The Forms of Social Reality

  • Richard Westerman
Part of the Political Philosophy and Public Purpose book series (POPHPUPU)


Westerman argues that Lukács interprets social being as an interlocking set of intentional practices, governed by an overarching formal logic. People and objects exist in society as complexes of meaning; their meaning is determined independently of their material existence, and is not the projection of a subject. Applying the model gleaned from Lukács’s Heidelberg drafts on art, Westerman identifies three levels of Lukács’s argument. Phenomenologically, individual objects are defined by intentional practices that govern the way subjects relate to them; the commodity, Lukács argues, is the site of a dichotomous intentionality. Second, these individual meanings are governed by a specific principle of validity that generates an ontic social reality, or way the world is understood as operating in the everyday lives of those within it. Third, this is founded on an ontological account of the way any objective reality appears as coherent from a particular subjective standpoint. Ontologically, therefore, social reality is a totality in which the relations between subject and object are determined by an asubjective logical form.


  1. 1.
    Feenberg, Andrew. 1981. Lukács, Marx, and the Sources of Critical Theory. Lanham: Rowman & Littlefield.Google Scholar
  2. 2.
    ———. 1981. Culture and Practice in the Early Marxist Work of Lukács. Berkeley Journal of Sociology 26: 27–40.Google Scholar
  3. 3.
    ———. 2014. The Philosophy of Praxis: Marx, Lukács, and the Frankfurt School. London: Verso.Google Scholar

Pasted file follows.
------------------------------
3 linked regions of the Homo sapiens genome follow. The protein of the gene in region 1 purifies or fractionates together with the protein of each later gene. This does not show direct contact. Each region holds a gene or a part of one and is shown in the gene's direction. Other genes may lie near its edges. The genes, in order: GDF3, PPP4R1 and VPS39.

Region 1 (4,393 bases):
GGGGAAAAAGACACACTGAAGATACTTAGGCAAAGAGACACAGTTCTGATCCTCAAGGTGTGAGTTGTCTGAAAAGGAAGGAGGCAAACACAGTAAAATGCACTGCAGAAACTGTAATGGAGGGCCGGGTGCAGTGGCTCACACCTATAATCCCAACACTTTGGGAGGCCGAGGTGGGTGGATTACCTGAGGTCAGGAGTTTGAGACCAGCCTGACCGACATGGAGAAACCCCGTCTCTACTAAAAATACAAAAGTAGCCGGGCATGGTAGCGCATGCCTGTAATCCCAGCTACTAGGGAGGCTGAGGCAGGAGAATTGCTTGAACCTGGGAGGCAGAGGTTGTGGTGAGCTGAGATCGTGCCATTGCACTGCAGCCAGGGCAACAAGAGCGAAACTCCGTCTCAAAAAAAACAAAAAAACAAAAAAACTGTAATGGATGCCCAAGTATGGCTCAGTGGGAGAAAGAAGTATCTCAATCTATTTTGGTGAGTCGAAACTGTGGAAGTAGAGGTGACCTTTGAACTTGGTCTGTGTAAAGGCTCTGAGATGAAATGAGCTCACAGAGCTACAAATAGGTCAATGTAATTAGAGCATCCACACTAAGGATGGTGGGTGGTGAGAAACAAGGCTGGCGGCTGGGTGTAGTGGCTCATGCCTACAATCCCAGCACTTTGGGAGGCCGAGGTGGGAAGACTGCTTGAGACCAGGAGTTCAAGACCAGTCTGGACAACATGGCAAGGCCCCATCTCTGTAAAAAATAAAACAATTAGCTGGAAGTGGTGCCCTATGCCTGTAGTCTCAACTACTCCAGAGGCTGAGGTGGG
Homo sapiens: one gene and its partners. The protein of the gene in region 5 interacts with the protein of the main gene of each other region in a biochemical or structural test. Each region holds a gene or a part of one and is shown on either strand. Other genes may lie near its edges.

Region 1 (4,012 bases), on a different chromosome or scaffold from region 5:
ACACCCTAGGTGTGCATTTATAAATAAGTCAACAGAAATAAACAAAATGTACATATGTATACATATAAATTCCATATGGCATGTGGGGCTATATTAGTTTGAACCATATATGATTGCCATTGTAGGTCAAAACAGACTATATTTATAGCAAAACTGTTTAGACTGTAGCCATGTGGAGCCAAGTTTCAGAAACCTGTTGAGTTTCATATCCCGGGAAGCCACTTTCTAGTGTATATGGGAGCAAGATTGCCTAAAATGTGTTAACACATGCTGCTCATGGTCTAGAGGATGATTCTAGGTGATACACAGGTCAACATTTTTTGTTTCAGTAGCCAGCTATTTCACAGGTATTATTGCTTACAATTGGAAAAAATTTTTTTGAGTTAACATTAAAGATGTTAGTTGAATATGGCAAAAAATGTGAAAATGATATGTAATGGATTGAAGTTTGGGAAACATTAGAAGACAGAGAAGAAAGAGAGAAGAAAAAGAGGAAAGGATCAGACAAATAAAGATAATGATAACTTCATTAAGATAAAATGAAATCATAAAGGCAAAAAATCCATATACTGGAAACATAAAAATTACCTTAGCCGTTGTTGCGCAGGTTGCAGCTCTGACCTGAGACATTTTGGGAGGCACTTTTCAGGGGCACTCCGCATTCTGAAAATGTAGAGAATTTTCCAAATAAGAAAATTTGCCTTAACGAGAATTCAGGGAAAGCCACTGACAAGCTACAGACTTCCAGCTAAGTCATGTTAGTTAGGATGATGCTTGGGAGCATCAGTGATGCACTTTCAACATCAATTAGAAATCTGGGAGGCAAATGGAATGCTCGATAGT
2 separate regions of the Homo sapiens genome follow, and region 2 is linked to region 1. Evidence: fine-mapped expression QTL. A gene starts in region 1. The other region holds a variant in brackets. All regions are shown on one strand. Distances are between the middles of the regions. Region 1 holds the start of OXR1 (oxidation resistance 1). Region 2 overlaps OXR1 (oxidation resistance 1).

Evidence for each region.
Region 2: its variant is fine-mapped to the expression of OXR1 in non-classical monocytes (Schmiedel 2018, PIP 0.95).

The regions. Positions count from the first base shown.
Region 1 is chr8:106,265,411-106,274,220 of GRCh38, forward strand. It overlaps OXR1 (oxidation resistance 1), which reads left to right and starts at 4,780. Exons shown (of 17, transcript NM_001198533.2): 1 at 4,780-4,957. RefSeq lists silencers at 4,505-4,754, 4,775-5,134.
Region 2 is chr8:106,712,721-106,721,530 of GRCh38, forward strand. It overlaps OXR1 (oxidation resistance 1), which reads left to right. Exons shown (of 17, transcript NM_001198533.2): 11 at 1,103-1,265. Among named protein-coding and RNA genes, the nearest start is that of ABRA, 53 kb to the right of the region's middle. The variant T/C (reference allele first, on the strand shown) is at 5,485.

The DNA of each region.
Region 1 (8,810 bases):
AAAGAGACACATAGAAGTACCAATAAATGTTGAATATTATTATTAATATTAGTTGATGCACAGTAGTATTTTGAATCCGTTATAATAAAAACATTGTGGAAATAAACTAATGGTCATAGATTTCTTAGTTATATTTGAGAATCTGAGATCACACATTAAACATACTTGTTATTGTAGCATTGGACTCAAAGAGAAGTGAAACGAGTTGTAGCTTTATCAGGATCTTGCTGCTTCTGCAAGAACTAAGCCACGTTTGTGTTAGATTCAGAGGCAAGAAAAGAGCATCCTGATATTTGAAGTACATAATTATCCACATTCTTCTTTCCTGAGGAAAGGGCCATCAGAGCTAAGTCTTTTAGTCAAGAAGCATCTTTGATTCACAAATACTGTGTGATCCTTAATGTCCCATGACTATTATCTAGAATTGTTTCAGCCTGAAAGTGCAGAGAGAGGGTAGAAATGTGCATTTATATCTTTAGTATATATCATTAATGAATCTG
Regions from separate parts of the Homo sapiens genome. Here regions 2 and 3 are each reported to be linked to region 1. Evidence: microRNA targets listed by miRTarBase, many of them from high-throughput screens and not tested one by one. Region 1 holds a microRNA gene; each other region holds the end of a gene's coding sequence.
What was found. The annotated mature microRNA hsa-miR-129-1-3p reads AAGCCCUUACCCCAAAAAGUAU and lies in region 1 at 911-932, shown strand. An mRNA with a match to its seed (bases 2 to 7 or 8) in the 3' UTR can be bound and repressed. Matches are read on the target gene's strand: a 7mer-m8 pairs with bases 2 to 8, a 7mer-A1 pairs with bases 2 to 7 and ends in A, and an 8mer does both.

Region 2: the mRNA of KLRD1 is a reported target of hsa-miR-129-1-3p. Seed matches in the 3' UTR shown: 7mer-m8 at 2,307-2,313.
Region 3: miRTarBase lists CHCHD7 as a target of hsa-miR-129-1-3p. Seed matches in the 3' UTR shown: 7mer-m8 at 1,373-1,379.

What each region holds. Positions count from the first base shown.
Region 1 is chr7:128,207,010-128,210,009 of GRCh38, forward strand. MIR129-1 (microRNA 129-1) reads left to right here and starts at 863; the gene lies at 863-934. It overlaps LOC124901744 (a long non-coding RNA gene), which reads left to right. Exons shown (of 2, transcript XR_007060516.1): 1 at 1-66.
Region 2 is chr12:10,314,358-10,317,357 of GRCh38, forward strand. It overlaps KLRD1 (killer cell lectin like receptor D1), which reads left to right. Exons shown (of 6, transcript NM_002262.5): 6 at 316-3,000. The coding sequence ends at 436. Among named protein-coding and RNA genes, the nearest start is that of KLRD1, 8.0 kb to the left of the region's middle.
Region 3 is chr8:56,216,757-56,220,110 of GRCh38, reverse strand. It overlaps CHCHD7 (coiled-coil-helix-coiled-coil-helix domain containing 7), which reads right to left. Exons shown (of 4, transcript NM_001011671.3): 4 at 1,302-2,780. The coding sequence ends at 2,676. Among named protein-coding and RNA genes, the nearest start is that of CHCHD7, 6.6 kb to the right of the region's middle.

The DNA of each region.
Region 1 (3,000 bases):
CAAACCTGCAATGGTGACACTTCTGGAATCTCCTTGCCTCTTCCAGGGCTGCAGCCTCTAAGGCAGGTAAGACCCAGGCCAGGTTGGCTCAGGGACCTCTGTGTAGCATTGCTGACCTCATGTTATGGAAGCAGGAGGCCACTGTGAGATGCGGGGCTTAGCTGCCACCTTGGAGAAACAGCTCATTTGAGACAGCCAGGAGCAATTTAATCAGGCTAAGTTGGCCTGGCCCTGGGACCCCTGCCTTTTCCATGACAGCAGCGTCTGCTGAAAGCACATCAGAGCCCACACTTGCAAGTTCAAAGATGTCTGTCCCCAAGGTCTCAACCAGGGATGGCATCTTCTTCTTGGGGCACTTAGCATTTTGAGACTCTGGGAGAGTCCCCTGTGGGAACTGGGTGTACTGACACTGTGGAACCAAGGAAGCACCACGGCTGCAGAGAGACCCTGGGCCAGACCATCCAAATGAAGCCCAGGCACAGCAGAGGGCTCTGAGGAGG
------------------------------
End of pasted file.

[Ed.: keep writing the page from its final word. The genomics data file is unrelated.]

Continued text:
4. 4.
    Habermas, Jürgen. 1987. Philosophical Discourse of Modernity. Trans. Frederick G. Lawrence. Boston: MIT Press.Google Scholar
  5. 5.
    Lukács, Georg. 1968–81. György Márkus and Frank Benseler, ed. W. Werke. 18 vols. Darmstadt: Luchterhand.Google Scholar
  6. 6.
    ———. 1971. History and Class Consciousness. Trans. Rodney Livingstone. London: Merlin.Google Scholar
  7. 7.
    ———. 1983. Record of a Life. Trans. Rodney Livingstone, ed. Istvan Eörsi. London: Verso.Google Scholar
  8. 8.
    Marx, Karl. 1954. Capital: A Critique of Political Economy. Trans. Samuel Moore and Edward Aveling, 3 vols. Moscow: Progress Publishers.Google Scholar
  9. 9.
    Postone, Moishe. 1993. Time, Labour, and Social Domination: A Reinterpretation of Marx’s Critical Theory. Cambridge: Cambridge University Press.CrossRefGoogle Scholar
  10. 10.
    Riegl, Alois. 1985. Late Roman Art Industry, [LRAI]. Trans. Rolf Winkes. Rome: Giorgio Bretschneider Editore.Google Scholar
  11. 11.
    Simmel, Georg. 2009 [1908]. Sociology: Inquiries into the Construction of Social Forms. Trans. Anthony J. Blasi, Anton K. Jacobs and Mathew Kanjirathinkal, 2 vols. Leiden/Boston: Brill.Google Scholar
  12. 12.
    ———. 1950. The Stranger. In The Sociology of Georg Simmel. Trans. Kurt Wolff, 402–408. New York: Free Press.Google Scholar
  13. 13.
    ———. 2004. The Philosophy of Money. Trans. Tom Bottomore, David Frisby and Kaethe Mengelberg. London: Routledge.Google Scholar
  14. 14.
    Weber, Max. 1978. Economy & Society. Trans. G. Roth and C. Wittich, 2 vols. Berkeley: University of California Press.Google Scholar
  15. 15.
    ———. 1992. The Protestant Ethic & the Spirit of Capitalism. Trans. Talcott Parsons. London/New York: Routledge.Google Scholar
  16. 16.
    Wood, Margaret Mary. 1934. The Stranger: A Study in Social Relationships. New York: Columbia University Press.Google Scholar

Copyright information

© The Author(s) 2019

Authors and Affiliations

  • Richard Westerman
    • 1
  1. 1.Department of SociologyUniversity of AlbertaEdmontonCanada

Personalised recommendations